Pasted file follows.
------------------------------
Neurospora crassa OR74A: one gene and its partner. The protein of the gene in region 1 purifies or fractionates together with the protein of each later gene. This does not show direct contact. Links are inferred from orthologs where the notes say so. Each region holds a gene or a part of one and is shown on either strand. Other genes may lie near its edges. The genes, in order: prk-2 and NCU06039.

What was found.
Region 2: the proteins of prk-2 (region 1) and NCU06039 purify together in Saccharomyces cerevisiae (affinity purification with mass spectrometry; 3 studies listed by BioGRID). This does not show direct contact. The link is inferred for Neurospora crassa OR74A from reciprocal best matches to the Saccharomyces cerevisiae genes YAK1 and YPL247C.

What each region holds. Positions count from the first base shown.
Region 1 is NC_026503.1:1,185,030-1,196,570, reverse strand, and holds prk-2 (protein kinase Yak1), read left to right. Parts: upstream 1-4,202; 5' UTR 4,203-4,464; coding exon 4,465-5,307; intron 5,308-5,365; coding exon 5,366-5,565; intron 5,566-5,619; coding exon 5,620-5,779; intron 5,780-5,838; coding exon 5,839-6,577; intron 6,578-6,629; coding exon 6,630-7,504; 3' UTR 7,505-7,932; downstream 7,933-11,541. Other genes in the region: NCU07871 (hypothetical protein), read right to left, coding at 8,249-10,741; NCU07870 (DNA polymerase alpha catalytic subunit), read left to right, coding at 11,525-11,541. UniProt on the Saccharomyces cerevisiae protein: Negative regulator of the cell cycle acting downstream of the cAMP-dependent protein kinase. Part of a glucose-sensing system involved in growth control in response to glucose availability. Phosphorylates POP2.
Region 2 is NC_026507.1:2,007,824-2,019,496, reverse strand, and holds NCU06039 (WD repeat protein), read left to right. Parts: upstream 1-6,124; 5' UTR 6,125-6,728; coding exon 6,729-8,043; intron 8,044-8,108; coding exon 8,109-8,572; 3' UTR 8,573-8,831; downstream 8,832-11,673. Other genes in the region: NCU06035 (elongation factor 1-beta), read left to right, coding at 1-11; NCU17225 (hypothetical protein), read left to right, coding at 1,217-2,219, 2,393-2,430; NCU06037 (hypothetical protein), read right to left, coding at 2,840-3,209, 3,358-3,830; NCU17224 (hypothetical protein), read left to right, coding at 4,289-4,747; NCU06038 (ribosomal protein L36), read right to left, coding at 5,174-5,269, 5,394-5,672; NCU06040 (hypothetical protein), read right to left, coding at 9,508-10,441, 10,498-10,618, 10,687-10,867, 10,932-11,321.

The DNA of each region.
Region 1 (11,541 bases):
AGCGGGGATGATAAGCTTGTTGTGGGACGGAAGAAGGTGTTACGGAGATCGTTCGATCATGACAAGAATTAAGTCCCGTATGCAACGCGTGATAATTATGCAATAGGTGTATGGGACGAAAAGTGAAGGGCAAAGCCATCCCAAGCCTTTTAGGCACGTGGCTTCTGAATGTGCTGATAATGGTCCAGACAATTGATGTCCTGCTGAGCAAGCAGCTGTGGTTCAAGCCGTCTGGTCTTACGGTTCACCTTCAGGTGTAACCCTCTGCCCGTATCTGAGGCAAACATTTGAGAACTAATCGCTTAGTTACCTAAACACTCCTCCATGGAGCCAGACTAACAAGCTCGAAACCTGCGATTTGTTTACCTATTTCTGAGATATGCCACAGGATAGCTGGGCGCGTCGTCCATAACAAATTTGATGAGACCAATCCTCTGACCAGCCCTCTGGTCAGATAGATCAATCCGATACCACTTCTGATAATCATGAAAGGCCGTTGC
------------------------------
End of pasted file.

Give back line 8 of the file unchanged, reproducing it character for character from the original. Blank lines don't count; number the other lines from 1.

Region 1 (11,541 bases):